Article dans archello du 23 décembre 2015 sur le projet Centre social Square Vitruve à Paris.
Soleil Blaise Community Center
Bruno Rollet Architect as Architects
In its context, the transformation of Square Vitruve’s former commercial site in the 20th arrondissement of Paris in the social center could be a textbook case. Situated on a slab covering three storeys of parking at the foot of an 85 m high tower, this building of only 322 m² SHON is also contiguous to a block of apartments 60m long. In other words, this scheme resides within an enclave.
By throwing himself into this project architect Bruno Rollet, laureate of the consultation conducted by the social-housing landlord France Habitation, inherited major constraints. They are connected to the slab’s urbanism from the 1970s which characterise Saint Blaise, one of the most dense Parisian neighbourhoods (78% social housing over 4 hectares). Its organisation of high rise buildings promoted isolation and withdrawal of this former Charonne village justifying an extensive public intervention: the restructuring of the Cardeurs-Vitruve perimeter, first operational sector of the “Grand Projet de Renouvellement Urbain GPRU” (Great Urban Renewal Project) led by Semaest since 2010.
Words from the architect: “When an architect is called forward to build a community center within complex surroundings, with a budget inferior to one million euros, the choice is simple: demolish everything, or rethink the project starting from what already exists. I chose the second option, as well as being more economical, it demanded that the constructive sciences serve an ungrateful building, moreover prohibiting extensions to respect the regulatory distances between two high rise buildings”, explains Bruno Rollet, who does not hide a simple answer is the result of much research.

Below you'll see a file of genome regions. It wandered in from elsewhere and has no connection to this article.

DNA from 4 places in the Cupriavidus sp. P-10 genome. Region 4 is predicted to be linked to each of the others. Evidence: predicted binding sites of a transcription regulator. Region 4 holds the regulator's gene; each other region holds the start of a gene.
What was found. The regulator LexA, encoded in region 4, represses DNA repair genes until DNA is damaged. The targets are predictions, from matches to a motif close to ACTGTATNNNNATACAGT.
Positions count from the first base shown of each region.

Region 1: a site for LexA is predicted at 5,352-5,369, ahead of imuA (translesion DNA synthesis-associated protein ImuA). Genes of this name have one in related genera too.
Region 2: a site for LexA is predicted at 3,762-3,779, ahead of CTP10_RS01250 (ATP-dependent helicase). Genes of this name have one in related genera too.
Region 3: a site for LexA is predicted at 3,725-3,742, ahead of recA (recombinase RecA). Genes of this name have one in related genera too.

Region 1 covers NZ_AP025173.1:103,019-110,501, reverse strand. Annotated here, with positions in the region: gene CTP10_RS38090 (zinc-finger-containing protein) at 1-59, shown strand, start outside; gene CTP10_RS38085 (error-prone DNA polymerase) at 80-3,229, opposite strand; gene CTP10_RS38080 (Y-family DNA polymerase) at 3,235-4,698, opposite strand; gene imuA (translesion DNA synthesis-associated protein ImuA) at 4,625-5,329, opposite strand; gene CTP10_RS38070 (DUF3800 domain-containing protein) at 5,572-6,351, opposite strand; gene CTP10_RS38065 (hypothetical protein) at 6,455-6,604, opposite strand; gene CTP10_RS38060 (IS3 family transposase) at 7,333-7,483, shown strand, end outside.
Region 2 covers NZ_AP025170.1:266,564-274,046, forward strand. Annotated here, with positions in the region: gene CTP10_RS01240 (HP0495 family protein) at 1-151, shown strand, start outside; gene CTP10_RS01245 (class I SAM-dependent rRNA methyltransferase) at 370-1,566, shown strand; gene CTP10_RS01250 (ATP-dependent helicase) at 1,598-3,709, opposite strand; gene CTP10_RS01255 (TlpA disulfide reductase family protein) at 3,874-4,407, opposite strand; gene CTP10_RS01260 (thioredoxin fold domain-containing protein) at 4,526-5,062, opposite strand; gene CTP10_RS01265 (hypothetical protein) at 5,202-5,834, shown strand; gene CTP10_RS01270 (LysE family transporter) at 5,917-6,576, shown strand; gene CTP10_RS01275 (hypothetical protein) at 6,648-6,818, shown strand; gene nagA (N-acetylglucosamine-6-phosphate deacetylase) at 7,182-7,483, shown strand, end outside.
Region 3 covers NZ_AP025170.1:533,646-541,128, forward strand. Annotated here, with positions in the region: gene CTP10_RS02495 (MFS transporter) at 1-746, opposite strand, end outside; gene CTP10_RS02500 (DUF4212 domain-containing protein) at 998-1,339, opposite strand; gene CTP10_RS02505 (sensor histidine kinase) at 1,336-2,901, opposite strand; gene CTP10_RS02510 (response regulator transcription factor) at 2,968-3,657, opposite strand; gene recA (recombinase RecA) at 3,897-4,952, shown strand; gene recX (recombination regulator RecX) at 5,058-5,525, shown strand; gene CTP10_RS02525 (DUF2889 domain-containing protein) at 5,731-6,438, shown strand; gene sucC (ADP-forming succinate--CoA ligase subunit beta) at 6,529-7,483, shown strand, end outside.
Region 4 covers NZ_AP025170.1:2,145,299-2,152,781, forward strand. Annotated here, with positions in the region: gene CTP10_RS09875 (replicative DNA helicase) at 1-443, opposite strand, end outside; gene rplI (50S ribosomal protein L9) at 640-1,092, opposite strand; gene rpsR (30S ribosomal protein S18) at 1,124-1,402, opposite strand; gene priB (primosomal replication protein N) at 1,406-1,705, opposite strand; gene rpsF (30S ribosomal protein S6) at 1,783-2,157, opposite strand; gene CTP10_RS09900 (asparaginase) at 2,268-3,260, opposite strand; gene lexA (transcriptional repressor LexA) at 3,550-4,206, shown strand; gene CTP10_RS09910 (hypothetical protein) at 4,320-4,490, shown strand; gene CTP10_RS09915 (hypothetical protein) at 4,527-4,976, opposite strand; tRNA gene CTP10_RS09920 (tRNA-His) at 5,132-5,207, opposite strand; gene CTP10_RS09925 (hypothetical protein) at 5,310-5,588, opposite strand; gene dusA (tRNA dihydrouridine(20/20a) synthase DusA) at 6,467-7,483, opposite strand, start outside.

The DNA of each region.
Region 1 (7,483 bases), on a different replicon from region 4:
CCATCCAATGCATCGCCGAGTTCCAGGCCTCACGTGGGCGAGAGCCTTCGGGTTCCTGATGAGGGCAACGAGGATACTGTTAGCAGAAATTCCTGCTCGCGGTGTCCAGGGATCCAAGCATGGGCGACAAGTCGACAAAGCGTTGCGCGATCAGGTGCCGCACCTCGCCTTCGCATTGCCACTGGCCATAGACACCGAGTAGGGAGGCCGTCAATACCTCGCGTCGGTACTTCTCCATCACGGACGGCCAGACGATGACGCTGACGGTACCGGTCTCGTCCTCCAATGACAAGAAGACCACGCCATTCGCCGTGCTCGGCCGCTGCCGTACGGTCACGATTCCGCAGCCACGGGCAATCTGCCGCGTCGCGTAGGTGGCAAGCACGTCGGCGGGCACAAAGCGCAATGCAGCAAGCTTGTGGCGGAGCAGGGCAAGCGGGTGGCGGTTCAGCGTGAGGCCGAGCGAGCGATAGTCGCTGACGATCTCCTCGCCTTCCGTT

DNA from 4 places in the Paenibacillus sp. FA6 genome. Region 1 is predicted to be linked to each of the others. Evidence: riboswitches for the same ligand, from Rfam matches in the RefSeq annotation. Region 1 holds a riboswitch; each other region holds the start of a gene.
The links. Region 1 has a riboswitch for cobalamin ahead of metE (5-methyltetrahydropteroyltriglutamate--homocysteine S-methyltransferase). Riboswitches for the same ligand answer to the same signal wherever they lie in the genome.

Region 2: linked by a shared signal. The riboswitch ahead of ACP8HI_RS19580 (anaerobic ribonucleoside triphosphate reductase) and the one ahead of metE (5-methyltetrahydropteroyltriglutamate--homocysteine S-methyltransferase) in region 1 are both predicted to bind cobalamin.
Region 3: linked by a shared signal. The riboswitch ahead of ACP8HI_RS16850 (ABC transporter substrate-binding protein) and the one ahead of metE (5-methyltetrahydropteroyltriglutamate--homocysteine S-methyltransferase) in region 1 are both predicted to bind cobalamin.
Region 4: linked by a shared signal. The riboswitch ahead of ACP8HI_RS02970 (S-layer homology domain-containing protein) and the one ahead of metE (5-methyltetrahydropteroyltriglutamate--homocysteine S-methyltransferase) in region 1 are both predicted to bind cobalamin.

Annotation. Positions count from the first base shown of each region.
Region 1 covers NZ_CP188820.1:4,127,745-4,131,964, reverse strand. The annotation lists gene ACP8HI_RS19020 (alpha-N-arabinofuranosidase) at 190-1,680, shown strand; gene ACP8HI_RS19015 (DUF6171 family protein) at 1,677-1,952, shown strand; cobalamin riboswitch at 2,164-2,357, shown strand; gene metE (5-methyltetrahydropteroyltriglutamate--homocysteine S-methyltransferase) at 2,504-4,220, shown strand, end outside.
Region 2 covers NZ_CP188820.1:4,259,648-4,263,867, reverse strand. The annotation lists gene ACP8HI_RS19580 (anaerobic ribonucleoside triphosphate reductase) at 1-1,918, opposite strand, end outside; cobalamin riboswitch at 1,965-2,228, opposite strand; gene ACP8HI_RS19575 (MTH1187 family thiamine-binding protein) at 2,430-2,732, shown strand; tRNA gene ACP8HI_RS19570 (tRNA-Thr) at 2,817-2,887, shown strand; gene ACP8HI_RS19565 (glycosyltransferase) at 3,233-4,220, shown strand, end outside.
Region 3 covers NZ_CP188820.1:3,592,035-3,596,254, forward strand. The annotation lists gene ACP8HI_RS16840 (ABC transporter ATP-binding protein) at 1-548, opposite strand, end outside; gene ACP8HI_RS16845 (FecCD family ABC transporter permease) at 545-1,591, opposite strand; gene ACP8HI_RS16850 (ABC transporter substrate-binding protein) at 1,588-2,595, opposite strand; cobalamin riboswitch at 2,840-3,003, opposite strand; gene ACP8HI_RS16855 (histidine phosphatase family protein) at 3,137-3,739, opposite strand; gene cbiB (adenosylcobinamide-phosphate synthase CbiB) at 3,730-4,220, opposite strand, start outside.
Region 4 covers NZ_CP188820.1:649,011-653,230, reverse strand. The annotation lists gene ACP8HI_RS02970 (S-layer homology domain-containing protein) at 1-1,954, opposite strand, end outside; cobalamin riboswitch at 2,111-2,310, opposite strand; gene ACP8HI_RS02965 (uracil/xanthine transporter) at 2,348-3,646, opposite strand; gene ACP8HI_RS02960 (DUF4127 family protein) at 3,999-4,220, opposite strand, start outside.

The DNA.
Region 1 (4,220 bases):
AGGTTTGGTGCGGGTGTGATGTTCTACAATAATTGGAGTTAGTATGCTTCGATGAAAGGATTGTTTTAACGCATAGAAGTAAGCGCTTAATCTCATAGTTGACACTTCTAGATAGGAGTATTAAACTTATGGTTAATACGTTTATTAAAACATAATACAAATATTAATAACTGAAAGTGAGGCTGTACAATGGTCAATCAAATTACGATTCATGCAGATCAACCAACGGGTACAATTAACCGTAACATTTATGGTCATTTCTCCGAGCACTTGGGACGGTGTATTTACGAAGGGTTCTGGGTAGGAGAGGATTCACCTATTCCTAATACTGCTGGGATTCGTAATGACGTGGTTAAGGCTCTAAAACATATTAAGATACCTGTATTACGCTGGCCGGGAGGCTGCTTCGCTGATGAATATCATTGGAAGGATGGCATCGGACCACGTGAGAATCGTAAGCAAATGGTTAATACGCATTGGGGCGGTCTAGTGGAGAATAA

Mending the past: Having lived near this neighbourhood a few years ago, this project manager knows that any intervention should engage in a sensitive re-meshing to “mend” the past. A complex experience, nourished by specifications equally so. It concerns improving the quality of life of the inhabitant and tying together the facilities and the neighbourhood, now open along the prolongation of the streets rue du Clos and rue des Balkans aswell as the Boulevard Davout, connected recently by the tramway T3.
In search of the light: Bruno Rollet began the project “from the ground”, starting off with the principle that he would conserve the plinth of the former commercial center. And then he decided to search for the light, in one way or another, for the once “blind” building to relate the slab to a garden that turns its back. The contribution of light materializes on the first floor through the large window bay: “the cantilevering room that watches the neighbourhood”. Versatile, it will function for a wide range of activities (social support, French language classes and academic coaching).”We recognise that its shape resembles the greenhouses of the park des Lilas and to the Candide building that I realised in Vitry. The greenhouse appears since 2005 in my projects like an element that fuels the work of the agency”.